Also, motor carriers need to be be aware that ELDs capture more data than you might realize and these are the things the FMCSA or state investigators are going to ask for.


4. Monitor all unassigned drive time logs.

One of the biggest problems that companies are having is with drivers forgetting to log in or log out of their ELD. This will cause unassigned miles.

The simple thing to do is to make sure you have the back-office staff to manage the unassigned logs as best as possible and don’t let it pile up. We know of many carriers that are letting unassigned drive logs stack up because their drivers never accept the changes or the fleet doesn’t have anyone monitoring the logs in the back office.

This is dangerous because this will be the first report the FMCSA will ask for during an audit. The auditor will ask for the fleet’s unassigned driver report for the month to fish for any red flags. They will look at what truck accumulated that mileage, and try to track down who should have accepted that time because it’s a false log. If that time belongs to a driver and they didn’t accept it, and you didn’t assign it, then whatever driver that belongs to didn’t have the appropriate time logged on to their log. Look at how you may have categorized the unassigned vehicle moves if it wasn’t directly to a driver.

The other thing is to remember that many fleets are still running AOBRDs and are not on ELDs yet. So, if you come into an internal audit, make sure that you understand if you’re in a transition and be able to communicate that because you’re going to have information in two different forms. You will have it under an AOBRD method as well as ELD.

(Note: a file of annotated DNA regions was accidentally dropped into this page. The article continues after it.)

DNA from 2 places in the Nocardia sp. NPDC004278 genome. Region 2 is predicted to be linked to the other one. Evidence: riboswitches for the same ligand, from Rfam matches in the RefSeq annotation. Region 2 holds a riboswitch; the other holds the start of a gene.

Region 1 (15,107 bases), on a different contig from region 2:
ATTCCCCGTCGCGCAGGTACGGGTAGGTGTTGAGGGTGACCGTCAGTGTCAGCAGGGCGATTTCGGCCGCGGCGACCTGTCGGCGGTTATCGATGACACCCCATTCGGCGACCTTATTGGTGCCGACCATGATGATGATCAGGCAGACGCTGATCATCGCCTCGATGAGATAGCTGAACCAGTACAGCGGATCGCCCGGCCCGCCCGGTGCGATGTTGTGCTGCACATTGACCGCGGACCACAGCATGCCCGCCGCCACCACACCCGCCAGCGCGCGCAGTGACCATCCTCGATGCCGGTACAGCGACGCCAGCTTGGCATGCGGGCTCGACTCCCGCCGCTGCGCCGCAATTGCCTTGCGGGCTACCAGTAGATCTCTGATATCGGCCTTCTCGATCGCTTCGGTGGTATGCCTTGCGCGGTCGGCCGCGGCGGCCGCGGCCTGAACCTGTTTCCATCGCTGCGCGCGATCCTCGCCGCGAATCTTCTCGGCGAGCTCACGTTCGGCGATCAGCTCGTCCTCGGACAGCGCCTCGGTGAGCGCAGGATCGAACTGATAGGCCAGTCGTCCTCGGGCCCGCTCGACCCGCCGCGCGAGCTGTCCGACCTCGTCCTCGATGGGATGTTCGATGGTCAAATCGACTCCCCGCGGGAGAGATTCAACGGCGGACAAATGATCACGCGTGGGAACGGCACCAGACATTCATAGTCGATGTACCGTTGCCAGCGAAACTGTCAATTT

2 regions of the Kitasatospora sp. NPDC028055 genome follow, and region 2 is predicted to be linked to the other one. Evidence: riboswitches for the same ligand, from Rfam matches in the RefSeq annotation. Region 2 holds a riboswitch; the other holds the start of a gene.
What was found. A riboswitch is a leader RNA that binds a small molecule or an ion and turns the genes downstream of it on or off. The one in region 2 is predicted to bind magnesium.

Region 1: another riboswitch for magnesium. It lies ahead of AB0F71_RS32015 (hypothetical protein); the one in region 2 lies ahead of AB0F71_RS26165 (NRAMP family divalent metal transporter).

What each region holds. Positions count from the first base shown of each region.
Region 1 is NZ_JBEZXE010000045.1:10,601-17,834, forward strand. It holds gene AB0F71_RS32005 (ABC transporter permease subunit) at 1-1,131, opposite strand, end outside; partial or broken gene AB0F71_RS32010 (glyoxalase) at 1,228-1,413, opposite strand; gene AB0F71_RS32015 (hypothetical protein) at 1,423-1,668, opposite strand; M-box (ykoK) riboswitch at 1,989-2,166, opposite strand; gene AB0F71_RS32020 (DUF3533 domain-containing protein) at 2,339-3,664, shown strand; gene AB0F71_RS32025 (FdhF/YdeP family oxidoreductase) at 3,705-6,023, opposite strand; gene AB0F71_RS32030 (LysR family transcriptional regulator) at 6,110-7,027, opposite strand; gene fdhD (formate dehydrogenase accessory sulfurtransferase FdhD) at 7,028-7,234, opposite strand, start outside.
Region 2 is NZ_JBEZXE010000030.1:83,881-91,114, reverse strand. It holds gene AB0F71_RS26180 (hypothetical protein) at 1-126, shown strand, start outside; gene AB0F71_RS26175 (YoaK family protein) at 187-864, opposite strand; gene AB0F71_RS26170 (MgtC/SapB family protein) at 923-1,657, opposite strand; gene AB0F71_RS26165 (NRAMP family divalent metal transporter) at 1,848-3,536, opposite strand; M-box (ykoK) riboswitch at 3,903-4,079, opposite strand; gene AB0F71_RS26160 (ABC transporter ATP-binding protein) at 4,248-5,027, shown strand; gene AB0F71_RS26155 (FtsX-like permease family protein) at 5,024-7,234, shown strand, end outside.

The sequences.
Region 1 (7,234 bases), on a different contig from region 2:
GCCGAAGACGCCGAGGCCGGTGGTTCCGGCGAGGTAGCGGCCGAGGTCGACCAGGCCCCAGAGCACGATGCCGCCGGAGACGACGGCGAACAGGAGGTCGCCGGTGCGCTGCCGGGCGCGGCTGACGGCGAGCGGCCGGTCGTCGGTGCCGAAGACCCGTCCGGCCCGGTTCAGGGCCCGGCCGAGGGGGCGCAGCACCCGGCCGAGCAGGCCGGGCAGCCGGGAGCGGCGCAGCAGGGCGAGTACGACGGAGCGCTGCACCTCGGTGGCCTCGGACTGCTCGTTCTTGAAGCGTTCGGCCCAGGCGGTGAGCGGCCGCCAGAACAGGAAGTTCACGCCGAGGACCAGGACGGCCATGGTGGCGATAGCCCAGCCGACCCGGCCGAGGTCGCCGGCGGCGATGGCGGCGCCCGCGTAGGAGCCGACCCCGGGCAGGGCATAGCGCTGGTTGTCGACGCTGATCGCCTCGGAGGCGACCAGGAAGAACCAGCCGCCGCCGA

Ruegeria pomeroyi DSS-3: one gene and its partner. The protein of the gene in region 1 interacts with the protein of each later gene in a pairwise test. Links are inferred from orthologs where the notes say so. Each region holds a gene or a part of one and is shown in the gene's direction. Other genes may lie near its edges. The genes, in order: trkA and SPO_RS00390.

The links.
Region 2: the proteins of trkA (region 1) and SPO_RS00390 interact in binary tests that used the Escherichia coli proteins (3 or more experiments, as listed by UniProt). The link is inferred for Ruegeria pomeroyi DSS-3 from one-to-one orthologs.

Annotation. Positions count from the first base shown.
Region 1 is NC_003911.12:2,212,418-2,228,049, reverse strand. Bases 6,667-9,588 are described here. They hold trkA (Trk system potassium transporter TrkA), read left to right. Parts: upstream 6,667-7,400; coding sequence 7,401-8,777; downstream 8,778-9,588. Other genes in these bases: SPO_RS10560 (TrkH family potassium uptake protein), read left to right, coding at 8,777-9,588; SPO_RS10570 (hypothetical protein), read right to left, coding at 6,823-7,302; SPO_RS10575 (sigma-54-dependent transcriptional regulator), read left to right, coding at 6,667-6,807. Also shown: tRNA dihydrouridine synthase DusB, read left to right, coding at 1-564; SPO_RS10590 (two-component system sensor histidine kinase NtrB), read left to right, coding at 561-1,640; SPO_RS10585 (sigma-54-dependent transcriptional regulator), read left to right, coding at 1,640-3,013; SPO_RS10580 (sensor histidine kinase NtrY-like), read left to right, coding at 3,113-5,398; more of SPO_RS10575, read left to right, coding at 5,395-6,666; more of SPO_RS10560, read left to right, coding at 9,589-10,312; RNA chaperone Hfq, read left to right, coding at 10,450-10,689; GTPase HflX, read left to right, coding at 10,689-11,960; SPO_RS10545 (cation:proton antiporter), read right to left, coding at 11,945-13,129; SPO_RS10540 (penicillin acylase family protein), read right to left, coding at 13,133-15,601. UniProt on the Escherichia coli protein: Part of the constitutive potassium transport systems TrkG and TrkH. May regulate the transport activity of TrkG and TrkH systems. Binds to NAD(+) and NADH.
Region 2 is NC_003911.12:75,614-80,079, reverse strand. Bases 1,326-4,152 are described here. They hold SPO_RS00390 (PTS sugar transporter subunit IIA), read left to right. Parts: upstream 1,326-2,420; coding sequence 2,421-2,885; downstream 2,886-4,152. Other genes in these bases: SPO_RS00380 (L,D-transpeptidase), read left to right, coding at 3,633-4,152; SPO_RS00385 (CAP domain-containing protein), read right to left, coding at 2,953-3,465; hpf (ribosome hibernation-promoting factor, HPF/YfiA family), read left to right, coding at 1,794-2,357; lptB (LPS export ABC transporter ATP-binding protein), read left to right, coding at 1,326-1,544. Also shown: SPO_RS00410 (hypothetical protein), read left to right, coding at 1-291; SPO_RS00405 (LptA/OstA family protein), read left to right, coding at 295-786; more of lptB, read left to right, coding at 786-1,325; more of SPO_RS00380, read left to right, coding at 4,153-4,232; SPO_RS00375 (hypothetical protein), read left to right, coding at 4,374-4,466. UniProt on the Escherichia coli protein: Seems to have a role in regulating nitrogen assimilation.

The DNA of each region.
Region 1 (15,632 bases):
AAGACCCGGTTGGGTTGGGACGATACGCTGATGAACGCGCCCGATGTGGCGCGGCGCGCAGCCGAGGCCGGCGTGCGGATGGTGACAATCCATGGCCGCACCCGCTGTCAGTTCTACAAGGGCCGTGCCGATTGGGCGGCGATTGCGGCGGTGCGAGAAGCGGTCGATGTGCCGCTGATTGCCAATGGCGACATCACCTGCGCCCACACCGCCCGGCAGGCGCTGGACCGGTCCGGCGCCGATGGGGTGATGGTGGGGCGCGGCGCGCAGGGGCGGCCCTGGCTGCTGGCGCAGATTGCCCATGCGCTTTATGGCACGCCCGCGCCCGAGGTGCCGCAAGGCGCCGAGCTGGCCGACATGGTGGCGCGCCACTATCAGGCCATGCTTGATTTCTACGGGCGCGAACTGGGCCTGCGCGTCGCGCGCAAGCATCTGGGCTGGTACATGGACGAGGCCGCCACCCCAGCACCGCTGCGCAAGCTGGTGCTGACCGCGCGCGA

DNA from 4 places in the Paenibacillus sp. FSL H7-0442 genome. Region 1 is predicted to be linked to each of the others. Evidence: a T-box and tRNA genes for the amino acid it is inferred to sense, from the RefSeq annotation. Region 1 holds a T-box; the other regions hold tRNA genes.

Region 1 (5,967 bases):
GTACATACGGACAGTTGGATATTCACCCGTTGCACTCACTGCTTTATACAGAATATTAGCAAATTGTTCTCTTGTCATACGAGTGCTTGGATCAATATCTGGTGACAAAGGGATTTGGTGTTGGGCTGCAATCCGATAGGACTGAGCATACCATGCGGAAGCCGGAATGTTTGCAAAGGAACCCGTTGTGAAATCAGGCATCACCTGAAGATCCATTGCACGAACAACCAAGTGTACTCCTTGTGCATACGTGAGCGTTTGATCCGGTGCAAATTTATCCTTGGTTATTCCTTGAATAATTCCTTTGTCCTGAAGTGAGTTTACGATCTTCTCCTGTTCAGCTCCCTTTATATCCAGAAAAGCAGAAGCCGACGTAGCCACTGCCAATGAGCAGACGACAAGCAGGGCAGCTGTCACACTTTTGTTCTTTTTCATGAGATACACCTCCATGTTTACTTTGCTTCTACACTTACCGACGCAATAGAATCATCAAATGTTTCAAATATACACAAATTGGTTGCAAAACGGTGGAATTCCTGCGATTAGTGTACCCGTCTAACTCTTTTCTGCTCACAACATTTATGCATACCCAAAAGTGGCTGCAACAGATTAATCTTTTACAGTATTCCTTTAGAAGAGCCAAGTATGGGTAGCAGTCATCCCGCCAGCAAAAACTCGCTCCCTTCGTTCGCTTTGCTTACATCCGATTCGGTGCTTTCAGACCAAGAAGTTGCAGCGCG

5. Pay attention to odometer skips or jumps.

Every ELD vendor should have the “odometer skip or jump report”. Be sure you are looking over this report on a regular basis. The easiest way for a driver to manipulate an ELD is to unplug it from the truck. When plugged back in 2 hours later the ELD will show the odometer jump. There are so many ways these miles could have accumulated in that odometer jump back-office staff need to track and investigate why it happened. Drivers should also be held accountable for time that they should have been putting on their logs because it is a false log.


6. Establish rules for Personal Conveyance in your fleet policy

Personal Conveyance mileage and time data is being audited! Where we’re seeing a lot of this is with drivers who want to do personal conveyance, and they don’t necessarily want to show the carrier that they’re doing personal conveyance so they’ll unplug the device, drive a personal conveyance, and then plug it back in.

If the carrier does allow personal conveyance, the federal government has no mileage restrictions or specific times of day for what’s allowable. The carrier can set limits and should be clear on their personal conveyance policy.

Other than keeping your drivers up-to-date on what is personal conveyance (and what is not personal conveyance – see our webinar recording on this topic), the FMCSA recommends that carriers have a policy in place on what they do or do not allow regarding personal conveyance, including any limits.

Need back-office ELD management help? Look no further, let the experts at Glostone manage your ELD reports and help keep your drivers in compliance, no matter what ELD you use.

15 Oct, 18